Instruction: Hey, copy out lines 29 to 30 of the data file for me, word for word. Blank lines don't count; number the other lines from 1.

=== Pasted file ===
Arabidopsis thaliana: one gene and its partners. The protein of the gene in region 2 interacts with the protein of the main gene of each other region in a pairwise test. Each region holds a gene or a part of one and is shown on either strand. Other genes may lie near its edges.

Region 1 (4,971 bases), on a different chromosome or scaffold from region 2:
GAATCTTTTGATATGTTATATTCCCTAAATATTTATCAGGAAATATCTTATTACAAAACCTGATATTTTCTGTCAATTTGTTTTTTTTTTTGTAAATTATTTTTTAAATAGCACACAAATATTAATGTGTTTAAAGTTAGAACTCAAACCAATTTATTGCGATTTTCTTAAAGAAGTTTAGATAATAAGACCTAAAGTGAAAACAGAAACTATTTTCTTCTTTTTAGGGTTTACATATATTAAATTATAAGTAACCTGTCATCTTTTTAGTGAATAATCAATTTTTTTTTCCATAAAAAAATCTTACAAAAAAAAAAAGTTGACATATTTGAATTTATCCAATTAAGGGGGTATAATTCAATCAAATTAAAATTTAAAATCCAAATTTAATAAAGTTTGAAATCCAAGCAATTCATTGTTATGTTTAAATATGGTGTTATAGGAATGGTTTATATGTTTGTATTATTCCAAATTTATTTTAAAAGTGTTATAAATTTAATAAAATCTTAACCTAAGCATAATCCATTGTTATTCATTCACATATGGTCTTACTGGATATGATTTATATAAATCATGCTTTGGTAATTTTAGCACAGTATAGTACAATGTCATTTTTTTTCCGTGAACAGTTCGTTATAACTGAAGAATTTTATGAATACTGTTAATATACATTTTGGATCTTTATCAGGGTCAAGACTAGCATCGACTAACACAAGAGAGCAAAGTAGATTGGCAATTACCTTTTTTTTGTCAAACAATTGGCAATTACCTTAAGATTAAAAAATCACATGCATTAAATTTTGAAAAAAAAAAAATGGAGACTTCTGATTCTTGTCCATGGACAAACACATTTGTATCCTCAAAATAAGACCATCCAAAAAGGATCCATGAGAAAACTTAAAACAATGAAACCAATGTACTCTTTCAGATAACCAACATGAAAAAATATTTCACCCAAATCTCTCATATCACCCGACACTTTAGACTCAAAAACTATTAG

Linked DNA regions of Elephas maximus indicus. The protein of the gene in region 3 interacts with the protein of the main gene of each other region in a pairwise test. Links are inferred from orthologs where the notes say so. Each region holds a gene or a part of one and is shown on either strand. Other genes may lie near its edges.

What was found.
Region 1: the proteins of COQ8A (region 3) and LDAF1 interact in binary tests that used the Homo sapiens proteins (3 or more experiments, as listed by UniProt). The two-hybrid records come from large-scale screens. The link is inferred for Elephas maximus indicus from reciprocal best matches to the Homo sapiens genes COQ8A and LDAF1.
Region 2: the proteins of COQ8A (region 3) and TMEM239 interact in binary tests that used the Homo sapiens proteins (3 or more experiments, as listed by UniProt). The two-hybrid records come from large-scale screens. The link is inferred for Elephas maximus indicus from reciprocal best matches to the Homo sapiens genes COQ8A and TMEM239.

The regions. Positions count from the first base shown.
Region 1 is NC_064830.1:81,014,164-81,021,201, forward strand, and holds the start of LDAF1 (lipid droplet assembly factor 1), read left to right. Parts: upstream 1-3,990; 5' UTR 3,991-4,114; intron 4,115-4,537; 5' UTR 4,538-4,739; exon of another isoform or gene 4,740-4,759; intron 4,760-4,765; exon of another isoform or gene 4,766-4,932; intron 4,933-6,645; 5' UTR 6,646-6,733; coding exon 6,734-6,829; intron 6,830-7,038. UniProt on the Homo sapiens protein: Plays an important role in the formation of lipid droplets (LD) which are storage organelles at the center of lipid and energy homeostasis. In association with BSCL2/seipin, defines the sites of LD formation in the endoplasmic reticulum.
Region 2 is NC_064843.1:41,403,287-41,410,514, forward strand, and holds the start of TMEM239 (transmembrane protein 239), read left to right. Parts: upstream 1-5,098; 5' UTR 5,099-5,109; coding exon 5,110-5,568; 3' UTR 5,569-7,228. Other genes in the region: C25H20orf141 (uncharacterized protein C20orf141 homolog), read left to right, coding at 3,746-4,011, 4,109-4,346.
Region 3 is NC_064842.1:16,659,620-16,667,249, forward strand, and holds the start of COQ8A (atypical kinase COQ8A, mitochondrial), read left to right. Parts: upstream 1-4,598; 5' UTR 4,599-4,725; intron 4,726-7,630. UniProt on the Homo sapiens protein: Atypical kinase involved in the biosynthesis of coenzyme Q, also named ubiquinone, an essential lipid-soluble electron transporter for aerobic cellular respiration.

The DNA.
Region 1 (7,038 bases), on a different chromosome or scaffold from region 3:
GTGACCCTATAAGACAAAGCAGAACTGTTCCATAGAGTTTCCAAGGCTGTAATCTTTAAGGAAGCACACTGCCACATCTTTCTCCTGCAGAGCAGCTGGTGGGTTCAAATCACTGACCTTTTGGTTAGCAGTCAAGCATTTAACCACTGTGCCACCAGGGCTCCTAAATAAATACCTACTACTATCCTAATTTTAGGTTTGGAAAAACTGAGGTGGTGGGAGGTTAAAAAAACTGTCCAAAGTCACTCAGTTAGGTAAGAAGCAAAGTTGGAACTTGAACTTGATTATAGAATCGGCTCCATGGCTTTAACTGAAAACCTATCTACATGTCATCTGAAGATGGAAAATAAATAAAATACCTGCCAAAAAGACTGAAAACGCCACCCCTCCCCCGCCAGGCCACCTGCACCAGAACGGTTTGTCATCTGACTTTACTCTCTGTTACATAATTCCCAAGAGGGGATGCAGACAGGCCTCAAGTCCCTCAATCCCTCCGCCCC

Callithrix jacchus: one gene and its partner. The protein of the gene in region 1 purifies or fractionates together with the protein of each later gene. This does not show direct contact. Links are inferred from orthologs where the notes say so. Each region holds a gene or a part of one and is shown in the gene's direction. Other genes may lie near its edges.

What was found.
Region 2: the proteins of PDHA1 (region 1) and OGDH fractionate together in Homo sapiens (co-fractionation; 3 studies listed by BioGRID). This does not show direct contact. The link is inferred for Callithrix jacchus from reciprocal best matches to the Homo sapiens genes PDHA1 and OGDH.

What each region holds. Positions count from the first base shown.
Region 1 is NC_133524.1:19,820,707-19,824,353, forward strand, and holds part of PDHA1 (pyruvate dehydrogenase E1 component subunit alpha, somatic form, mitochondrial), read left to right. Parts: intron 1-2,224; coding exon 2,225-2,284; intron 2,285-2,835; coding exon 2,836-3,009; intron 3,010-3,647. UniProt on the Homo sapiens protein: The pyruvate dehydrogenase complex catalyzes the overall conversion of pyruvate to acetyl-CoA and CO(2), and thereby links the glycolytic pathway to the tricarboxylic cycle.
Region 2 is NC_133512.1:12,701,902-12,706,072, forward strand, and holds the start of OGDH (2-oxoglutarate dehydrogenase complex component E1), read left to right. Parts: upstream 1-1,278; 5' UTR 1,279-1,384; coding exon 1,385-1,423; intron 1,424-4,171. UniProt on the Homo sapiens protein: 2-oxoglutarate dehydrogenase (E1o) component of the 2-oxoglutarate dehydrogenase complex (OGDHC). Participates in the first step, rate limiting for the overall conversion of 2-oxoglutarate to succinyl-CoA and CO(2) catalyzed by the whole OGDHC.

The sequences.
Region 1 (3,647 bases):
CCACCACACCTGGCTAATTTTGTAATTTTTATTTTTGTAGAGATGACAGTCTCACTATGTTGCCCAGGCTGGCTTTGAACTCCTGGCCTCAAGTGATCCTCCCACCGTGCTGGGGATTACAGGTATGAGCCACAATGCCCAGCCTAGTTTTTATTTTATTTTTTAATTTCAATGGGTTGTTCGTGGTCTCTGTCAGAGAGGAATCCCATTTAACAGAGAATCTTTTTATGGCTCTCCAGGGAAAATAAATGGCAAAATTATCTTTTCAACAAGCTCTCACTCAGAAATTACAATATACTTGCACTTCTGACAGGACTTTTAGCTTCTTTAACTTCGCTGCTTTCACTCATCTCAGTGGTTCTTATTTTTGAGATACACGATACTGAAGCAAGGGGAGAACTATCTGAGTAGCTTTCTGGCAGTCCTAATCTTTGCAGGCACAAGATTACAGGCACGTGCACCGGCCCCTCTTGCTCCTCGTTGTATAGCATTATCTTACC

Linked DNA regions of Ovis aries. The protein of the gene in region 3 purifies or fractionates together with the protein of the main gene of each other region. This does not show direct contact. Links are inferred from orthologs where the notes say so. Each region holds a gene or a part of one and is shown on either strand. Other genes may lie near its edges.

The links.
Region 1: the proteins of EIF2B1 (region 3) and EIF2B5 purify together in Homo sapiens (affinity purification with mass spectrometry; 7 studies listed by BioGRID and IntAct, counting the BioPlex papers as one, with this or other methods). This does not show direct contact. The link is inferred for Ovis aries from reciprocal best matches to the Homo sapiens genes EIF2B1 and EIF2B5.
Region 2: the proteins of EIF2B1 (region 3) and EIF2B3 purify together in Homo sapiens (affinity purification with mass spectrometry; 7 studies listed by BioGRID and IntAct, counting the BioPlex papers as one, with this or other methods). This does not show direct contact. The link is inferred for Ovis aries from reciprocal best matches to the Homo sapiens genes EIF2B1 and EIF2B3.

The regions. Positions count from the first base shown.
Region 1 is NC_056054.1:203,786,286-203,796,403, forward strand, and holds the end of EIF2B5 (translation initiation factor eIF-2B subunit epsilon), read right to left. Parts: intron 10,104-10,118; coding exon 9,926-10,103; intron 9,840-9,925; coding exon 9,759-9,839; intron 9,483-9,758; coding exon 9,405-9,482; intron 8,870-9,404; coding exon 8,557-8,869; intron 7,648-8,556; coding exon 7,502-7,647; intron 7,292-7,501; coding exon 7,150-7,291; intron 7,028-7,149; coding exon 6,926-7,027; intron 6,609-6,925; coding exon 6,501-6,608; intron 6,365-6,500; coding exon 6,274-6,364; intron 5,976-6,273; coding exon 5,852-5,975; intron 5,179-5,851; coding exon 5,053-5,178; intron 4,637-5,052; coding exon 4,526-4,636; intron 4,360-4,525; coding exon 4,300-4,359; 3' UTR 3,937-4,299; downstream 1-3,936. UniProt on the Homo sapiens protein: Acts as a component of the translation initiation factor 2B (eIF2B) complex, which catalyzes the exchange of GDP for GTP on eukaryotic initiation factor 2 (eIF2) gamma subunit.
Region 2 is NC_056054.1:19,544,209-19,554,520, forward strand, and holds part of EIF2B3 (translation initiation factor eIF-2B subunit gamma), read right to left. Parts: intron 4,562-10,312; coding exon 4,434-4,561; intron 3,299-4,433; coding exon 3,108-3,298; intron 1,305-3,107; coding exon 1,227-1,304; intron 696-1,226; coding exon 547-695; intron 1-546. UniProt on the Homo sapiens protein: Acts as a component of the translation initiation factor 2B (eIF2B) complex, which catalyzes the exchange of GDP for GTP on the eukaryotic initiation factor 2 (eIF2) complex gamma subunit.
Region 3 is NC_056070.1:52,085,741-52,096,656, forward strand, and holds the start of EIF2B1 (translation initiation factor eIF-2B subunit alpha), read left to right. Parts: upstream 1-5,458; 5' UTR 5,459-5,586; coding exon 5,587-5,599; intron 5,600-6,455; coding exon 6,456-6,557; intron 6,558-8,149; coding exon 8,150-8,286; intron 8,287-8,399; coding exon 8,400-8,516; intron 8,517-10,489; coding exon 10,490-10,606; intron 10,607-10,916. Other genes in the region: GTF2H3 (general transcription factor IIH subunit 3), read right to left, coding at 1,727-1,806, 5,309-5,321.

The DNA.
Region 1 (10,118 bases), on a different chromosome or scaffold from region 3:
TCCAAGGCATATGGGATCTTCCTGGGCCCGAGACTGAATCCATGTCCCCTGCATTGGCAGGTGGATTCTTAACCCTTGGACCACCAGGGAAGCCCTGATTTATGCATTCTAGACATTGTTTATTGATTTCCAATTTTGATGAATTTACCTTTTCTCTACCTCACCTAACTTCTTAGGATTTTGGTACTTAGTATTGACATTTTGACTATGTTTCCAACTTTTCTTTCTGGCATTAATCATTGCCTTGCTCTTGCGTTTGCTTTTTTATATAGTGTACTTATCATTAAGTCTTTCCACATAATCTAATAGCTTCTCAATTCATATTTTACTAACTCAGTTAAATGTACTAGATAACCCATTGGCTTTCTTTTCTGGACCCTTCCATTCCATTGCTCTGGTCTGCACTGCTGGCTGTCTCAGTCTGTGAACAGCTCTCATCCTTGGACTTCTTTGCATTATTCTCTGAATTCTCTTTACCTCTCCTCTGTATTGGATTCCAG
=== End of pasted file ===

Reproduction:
Region 1 is NC_056054.1:203,786,286-203,796,403, forward strand, and holds the end of EIF2B5 (translation initiation factor eIF-2B subunit epsilon), read right to left. Parts: intron 10,104-10,118; coding exon 9,926-10,103; intron 9,840-9,925; coding exon 9,759-9,839; intron 9,483-9,758; coding exon 9,405-9,482; intron 8,870-9,404; coding exon 8,557-8,869; intron 7,648-8,556; coding exon 7,502-7,647; intron 7,292-7,501; coding exon 7,150-7,291; intron 7,028-7,149; coding exon 6,926-7,027; intron 6,609-6,925; coding exon 6,501-6,608; intron 6,365-6,500; coding exon 6,274-6,364; intron 5,976-6,273; coding exon 5,852-5,975; intron 5,179-5,851; coding exon 5,053-5,178; intron 4,637-5,052; coding exon 4,526-4,636; intron 4,360-4,525; coding exon 4,300-4,359; 3' UTR 3,937-4,299; downstream 1-3,936. UniProt on the Homo sapiens protein: Acts as a component of the translation initiation factor 2B (eIF2B) complex, which catalyzes the exchange of GDP for GTP on eukaryotic initiation factor 2 (eIF2) gamma subunit.
Region 2 is NC_056054.1:19,544,209-19,554,520, forward strand, and holds part of EIF2B3 (translation initiation factor eIF-2B subunit gamma), read right to left. Parts: intron 4,562-10,312; coding exon 4,434-4,561; intron 3,299-4,433; coding exon 3,108-3,298; intron 1,305-3,107; coding exon 1,227-1,304; intron 696-1,226; coding exon 547-695; intron 1-546. UniProt on the Homo sapiens protein: Acts as a component of the translation initiation factor 2B (eIF2B) complex, which catalyzes the exchange of GDP for GTP on the eukaryotic initiation factor 2 (eIF2) complex gamma subunit.